People Wasn't Made to Burn
A True Story of Race, Murder, and Justice in Chicago
IN 1947, James Hickman shot and killed the landlord he believed was responsible for a tragic fire that took the lives of four of his children on Chicago’s West Side. Prosecutors hung the death sentence over Hickman’s head, but a vibrant defense campaign exposed how working poverty and racism led to his crime and helped win Hickman’s freedom.
With a true-crime writer’s eye for suspense and the historian’s depth of knowledge, Joe Allen unearths the compelling story of a campaign that was willing to stand up to Jim Crow well before the modern civil rights movement had even begun.
As deteriorating housing conditions and an accelerating foreclosure crisis combine to form a hauntingly similar set of factors as those that led to the tragic fire that claimed the lives of James Hickman’s children, Allen’s book restores to prominence a previously unknown individual whose story has profound relevance today.
"James Hickman was one of the hundreds of thousands of black Mississippians to move to Chicago in the 1940s. The nightmarish tragedy that befell the Hickman family there, as well as the actions of the dedicated activists who fought to save Hickman's life by revealing the institutional foundations of that tragedy, are vividly depicted in Joe Allen's important and moving history. Hickman's story illustrates the toxic nature of racial segregation and economic exploitation. The outraged community that united to support Hickman is a refreshing reminder of people's power to organize for change."
--Beryl Satter, author, Family Properties: Race, Real Estate, and the Exploitation of Black Urban America
“In a remarkable feat of historical excavation and taut storytelling, Joe Allen tells the incredible story of James Hickman, an African-American man who struck back after a black Chicago slumlord and arsonist decimated his family and nearly destroyed his life. A stark look into a past of big city racism and poverty that we shouldn’t forget—and an important contribution to the history of social justice in America.”
--Alex Heard, author, The Eyes of Willie McGee
"Astonishing.... People Wasn't Made to Burn does nothing less than reinvent the true-crime genre.... Allen has rescued a part of our social history, which on its own is an impressive accomplishment. He has turned the true-crime genre upside down, which also is a fantastic feat. But by book's end, Allen relates the Hickman case to our own troubled times."
—Dave Zirin, the Nation
"[A] remarkable book... Allen tells the story in admirably straightforward fashion...[painting] a horrific portrait of the inhumane conditions in which blacks were forced to live in the post WWII Chicago." -- Rick Kogan, Chicago Tribune
"We cannot ignore and we dare not forget the willful damage that racial bias did to African-American men, women and children who lived in the Northern cities of America during the 20th Century. Invidious discrimination fed the roots of poverty. It was also the whetstone that so often sharpened the humanity and staunchness of those who endured and survived it. Joe Allen’s book, People Wasn’t Made to Burn, presents the 1947 Hickman trial in Chicago and its revelations as a metaphor for racial prejudice and its effects on the lives of ordinary people. The book’s story tells of James Hickman’s frustration over his inability to get justice in the arson death of his four children, his subsequent killing of the landlord who was deliberately responsible for the fire, and the efforts of the heroic and conscience-arousing Hickman Defense Committee that enabled him to walk out of court a free man."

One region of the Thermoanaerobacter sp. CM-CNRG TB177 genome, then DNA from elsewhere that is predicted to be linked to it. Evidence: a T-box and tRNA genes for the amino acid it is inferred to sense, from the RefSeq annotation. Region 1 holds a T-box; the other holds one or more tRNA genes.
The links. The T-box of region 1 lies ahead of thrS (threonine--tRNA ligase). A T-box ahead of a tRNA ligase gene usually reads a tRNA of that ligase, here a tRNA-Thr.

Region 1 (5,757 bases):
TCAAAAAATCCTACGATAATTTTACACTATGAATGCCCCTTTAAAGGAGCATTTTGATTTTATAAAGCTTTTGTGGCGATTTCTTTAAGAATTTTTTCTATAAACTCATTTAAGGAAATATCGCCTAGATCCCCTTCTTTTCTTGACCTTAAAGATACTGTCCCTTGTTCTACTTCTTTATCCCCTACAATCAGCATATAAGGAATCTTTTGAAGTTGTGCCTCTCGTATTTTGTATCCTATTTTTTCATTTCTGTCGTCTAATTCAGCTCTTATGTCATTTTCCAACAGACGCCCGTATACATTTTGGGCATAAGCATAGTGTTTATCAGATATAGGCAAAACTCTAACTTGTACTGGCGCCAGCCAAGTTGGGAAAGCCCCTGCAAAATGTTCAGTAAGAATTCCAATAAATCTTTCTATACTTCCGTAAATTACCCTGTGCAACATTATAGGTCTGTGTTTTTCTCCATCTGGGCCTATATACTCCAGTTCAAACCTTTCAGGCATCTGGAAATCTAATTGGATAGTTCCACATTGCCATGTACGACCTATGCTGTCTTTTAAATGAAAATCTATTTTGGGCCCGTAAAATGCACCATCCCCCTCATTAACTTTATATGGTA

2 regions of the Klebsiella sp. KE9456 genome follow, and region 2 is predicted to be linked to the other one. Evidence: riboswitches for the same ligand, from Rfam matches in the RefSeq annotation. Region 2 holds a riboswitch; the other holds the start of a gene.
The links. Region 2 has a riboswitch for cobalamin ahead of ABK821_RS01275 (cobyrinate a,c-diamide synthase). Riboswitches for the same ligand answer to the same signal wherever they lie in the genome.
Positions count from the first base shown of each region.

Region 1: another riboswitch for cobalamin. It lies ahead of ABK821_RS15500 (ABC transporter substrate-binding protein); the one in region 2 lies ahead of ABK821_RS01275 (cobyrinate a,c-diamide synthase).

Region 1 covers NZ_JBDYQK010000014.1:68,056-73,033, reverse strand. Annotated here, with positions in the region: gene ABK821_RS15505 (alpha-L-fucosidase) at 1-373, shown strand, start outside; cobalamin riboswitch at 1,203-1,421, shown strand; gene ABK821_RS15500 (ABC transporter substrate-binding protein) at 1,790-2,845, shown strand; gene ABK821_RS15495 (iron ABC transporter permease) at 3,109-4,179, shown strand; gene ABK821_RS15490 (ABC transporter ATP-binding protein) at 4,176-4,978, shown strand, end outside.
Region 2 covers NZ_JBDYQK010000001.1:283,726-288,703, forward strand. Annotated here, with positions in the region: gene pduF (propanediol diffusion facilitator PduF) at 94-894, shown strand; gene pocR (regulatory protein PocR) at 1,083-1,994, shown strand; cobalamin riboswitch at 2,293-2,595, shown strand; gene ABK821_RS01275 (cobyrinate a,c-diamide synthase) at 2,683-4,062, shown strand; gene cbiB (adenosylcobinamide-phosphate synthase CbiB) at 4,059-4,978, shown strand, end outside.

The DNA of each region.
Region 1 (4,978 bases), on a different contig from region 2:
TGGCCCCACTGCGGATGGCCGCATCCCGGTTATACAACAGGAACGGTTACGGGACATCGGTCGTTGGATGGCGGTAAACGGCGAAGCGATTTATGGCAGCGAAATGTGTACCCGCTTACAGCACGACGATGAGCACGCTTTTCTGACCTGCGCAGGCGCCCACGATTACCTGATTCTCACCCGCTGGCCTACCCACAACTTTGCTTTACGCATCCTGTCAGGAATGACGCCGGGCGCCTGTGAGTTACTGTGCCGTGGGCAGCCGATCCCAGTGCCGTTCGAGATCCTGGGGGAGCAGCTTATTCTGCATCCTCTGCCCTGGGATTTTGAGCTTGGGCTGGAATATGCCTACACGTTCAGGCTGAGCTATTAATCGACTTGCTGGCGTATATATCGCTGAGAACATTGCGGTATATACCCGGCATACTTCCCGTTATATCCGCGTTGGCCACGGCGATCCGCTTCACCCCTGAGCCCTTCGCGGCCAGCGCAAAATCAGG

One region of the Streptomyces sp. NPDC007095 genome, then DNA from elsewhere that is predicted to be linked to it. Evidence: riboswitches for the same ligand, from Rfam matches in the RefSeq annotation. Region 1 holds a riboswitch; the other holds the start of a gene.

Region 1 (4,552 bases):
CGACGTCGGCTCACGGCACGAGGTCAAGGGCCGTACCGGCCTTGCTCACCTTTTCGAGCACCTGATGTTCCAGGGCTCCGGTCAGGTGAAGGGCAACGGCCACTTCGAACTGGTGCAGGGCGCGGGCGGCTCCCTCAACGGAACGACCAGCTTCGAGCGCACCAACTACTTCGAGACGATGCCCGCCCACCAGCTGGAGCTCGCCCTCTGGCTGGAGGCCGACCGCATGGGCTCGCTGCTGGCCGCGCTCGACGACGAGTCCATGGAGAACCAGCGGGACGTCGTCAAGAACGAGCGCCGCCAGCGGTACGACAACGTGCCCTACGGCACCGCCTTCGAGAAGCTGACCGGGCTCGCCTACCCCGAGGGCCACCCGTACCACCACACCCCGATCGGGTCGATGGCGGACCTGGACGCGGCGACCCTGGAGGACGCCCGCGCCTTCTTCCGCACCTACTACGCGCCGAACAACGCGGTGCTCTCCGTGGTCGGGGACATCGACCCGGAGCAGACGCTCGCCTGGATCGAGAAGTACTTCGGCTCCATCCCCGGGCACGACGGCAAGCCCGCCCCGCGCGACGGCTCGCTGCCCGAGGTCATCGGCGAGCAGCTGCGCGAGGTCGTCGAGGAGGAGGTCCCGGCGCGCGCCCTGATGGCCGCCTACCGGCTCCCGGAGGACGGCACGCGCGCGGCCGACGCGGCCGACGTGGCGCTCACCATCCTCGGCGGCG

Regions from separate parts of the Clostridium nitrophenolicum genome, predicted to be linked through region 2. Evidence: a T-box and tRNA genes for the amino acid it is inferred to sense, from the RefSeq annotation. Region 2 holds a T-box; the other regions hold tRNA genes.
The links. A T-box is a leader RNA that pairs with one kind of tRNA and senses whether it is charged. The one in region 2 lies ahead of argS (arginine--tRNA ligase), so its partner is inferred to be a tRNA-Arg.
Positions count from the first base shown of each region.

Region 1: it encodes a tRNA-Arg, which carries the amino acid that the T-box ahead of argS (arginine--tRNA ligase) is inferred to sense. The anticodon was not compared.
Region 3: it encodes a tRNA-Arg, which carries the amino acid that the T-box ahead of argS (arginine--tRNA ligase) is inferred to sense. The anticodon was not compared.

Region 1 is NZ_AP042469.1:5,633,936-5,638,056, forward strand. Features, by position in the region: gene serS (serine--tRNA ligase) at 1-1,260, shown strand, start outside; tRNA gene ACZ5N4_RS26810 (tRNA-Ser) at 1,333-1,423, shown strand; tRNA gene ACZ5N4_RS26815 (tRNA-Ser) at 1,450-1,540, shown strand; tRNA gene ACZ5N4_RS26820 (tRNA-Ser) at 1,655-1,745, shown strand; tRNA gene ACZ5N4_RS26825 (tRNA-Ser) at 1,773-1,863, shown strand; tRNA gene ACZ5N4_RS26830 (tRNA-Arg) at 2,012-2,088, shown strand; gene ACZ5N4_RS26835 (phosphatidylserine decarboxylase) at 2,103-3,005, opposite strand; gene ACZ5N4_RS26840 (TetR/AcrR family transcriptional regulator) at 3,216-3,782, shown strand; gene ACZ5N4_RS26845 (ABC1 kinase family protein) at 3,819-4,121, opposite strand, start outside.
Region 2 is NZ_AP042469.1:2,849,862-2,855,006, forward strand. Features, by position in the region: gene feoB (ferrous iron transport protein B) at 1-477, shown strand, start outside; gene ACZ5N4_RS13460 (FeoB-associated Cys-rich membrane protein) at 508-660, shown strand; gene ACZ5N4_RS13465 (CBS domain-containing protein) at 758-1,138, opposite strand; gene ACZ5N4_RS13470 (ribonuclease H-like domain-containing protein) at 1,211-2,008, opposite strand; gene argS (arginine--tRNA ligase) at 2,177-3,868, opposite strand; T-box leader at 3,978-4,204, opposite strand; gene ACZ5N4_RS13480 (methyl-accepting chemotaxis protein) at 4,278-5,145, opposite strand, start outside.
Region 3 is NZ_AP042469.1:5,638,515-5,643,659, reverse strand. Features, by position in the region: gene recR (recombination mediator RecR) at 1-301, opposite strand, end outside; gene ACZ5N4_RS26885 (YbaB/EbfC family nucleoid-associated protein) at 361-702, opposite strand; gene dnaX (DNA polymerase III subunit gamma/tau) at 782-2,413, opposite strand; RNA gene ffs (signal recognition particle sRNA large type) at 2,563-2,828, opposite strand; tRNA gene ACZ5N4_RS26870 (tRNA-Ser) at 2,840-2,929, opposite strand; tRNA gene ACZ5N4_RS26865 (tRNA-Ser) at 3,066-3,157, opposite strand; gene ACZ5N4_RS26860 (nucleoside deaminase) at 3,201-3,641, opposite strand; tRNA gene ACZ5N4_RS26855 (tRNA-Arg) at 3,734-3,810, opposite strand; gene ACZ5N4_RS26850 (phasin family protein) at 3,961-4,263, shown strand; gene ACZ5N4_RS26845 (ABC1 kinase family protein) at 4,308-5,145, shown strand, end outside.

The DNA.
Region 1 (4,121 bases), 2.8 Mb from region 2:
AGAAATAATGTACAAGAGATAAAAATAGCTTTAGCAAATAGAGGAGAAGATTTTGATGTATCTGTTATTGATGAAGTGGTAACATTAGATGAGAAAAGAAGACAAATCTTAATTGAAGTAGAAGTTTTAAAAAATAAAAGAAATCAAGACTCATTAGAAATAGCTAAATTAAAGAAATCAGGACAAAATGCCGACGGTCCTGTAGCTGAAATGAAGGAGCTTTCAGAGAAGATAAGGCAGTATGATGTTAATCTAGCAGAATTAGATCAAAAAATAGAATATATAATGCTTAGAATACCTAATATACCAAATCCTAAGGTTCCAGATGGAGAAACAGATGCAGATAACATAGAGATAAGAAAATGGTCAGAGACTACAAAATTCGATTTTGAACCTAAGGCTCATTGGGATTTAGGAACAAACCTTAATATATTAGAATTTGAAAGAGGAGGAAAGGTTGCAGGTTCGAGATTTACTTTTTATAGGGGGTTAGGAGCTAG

--Kenan Heise, author, Chicago Afternoons With Leon and co-author, Spoiled Rotten Day
“What I appreciate about Joe Allen’s work is that he demonstrates as a historian the power of information, meticulous, distilled, coherent, principled.”
--John Pilger, award-winning journalist and documentarian
Praise for Allen’s Vietnam: The (Last) War the U.S. Lost
“[Vietnam is] accessible where so many other books on the subject have not been. Furthermore, its comprehensiveness helps make sense of an often confusing historical period. Friends of mine who teach history to high school and college undergraduates often bemoan the lack of texts on this period that are written so that their students will read them. With Allen's new release, I think they have found their book.”
--Ron Jacobs, Znet
“An unflinching history of the United States involvement in the Vietnam war - America's motives, its cruelties, and why America ultimately failed to win the war, along with comparisons to the modern-day situation in Iraq...Not a politically neutral account, Vietnam: The (Last) War the U.S. Lost is carefully researched and deserves a thorough examination especially in today's era when the lasting harm America did in Vietnam is all too easily forgotten.”
--Midwest Book Review